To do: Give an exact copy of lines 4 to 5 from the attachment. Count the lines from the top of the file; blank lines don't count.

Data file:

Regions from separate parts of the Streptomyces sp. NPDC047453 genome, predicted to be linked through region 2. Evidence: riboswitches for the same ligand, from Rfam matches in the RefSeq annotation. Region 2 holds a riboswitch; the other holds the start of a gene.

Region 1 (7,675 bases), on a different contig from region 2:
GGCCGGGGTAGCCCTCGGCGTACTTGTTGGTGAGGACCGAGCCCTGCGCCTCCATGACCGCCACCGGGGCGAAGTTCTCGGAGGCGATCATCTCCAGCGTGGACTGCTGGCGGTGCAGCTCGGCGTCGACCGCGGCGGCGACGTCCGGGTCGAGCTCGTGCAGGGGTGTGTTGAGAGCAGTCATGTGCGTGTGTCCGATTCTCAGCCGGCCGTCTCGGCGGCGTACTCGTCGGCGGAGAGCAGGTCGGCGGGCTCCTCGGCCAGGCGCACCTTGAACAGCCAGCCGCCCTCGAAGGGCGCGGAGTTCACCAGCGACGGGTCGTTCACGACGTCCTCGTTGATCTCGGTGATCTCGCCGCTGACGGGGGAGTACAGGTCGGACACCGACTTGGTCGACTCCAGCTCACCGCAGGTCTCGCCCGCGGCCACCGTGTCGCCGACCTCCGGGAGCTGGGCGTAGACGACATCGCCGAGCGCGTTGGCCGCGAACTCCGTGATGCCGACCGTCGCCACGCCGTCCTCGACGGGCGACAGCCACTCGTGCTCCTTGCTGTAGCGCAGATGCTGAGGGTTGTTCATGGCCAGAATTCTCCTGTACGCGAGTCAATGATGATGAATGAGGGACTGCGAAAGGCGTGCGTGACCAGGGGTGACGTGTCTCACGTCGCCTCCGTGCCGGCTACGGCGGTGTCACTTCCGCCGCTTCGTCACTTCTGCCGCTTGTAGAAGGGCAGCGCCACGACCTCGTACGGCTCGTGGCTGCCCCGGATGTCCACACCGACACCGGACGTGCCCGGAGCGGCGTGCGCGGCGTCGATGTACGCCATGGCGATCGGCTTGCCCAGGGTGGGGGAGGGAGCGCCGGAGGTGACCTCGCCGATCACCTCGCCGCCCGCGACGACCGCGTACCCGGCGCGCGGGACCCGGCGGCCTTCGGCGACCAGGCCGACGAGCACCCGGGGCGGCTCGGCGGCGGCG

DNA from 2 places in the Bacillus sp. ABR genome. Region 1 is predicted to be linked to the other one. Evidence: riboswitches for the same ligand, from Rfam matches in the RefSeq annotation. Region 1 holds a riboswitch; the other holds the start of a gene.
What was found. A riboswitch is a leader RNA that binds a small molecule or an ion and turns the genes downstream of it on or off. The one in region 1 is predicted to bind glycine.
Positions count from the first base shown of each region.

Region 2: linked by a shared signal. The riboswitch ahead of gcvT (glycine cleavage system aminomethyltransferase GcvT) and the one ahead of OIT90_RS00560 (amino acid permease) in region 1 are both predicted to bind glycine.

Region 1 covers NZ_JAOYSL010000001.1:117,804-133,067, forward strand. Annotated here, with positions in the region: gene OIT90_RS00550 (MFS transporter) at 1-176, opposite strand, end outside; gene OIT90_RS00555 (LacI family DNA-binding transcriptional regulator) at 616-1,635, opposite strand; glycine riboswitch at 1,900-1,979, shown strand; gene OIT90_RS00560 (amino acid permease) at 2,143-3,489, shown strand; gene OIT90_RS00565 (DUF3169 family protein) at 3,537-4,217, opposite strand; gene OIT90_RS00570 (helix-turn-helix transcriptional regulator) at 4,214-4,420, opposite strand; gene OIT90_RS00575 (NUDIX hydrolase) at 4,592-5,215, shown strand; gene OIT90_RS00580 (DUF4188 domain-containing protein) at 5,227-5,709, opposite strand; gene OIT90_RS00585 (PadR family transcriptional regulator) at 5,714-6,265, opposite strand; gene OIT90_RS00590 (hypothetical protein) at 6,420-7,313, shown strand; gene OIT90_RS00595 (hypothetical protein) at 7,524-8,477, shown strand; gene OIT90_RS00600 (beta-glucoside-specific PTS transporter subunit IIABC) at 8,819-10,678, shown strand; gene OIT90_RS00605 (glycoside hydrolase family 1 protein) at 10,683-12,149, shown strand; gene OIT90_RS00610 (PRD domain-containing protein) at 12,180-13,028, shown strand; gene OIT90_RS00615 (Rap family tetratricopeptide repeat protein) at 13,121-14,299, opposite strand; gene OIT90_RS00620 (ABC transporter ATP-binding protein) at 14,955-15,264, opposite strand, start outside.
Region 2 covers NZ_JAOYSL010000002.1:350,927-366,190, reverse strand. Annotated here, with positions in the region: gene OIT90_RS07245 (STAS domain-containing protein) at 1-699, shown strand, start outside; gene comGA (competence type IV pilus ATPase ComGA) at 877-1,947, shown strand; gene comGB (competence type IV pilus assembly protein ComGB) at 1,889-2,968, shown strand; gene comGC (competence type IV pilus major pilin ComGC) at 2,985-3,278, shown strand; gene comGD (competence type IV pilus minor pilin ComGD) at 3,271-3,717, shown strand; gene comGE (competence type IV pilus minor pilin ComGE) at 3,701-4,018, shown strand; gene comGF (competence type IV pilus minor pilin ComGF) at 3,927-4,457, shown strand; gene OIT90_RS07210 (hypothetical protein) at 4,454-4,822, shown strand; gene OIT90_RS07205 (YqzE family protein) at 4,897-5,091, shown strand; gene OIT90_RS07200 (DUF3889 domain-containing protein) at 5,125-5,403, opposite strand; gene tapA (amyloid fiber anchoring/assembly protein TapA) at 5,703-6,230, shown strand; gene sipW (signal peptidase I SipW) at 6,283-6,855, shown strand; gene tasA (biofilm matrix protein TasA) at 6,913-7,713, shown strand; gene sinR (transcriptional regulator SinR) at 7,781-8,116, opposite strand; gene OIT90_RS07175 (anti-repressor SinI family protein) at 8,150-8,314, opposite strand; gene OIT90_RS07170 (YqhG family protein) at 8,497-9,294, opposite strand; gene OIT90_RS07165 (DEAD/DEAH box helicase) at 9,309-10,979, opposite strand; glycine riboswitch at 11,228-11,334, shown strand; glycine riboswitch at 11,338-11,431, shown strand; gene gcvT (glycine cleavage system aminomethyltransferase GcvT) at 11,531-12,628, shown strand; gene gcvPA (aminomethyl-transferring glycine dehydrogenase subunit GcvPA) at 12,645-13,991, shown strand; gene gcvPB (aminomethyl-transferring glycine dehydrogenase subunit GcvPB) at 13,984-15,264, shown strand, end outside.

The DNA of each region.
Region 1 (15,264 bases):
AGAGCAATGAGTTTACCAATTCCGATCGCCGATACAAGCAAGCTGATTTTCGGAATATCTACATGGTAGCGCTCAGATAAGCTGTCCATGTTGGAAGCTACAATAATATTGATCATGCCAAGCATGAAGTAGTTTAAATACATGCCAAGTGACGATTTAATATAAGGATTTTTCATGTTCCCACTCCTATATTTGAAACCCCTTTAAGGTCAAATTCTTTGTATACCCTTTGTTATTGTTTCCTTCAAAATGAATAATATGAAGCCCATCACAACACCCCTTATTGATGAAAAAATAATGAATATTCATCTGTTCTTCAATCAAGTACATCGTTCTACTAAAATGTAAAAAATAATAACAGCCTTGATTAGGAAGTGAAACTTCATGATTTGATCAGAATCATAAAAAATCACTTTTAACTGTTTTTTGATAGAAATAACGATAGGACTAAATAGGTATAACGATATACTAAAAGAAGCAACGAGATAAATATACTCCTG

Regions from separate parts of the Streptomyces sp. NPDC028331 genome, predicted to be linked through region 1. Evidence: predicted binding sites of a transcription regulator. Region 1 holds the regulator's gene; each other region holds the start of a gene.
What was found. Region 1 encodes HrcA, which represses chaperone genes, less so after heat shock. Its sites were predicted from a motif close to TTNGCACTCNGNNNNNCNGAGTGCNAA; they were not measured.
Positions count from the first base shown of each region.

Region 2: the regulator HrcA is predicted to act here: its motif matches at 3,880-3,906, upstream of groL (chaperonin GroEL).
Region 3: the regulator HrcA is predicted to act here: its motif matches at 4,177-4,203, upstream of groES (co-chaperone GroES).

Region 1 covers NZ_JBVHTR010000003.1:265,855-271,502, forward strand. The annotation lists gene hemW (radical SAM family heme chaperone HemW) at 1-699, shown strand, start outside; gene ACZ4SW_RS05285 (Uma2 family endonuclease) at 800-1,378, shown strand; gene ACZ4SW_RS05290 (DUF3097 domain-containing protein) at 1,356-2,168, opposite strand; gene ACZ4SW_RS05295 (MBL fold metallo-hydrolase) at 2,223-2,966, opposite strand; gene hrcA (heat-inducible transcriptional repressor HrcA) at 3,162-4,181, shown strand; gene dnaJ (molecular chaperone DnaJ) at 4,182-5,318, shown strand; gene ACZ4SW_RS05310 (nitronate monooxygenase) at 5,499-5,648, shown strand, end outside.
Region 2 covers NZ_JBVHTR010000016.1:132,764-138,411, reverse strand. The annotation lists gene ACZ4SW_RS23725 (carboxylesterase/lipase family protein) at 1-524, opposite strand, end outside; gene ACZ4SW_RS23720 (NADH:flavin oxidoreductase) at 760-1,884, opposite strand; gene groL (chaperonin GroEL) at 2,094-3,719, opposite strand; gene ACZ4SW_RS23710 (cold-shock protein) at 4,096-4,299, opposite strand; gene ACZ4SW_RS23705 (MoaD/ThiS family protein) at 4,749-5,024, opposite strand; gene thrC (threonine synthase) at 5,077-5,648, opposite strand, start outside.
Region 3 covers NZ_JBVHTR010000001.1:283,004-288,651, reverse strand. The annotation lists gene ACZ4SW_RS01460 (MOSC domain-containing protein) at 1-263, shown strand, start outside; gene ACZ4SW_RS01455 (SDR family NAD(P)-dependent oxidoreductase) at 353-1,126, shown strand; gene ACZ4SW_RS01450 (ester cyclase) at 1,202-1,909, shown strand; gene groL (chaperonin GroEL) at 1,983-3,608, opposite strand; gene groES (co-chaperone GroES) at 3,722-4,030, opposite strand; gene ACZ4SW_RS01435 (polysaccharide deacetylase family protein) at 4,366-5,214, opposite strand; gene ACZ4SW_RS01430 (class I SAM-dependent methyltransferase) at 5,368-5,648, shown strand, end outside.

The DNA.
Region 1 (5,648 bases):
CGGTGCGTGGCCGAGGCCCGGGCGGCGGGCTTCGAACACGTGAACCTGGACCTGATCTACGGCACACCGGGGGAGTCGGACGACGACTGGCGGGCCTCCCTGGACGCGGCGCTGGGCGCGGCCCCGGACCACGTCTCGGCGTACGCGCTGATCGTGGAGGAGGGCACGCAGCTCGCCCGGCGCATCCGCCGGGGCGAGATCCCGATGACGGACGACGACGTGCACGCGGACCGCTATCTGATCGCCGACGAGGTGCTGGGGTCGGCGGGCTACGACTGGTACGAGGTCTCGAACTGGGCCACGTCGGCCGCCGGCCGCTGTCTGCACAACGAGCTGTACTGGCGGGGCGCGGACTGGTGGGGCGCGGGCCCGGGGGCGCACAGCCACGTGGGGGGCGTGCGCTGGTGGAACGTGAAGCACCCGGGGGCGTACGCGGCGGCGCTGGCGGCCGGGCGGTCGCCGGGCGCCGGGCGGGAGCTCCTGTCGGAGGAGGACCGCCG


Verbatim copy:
DNA from 2 places in the Bacillus sp. ABR genome. Region 1 is predicted to be linked to the other one. Evidence: riboswitches for the same ligand, from Rfam matches in the RefSeq annotation. Region 1 holds a riboswitch; the other holds the start of a gene.
What was found. A riboswitch is a leader RNA that binds a small molecule or an ion and turns the genes downstream of it on or off. The one in region 1 is predicted to bind glycine.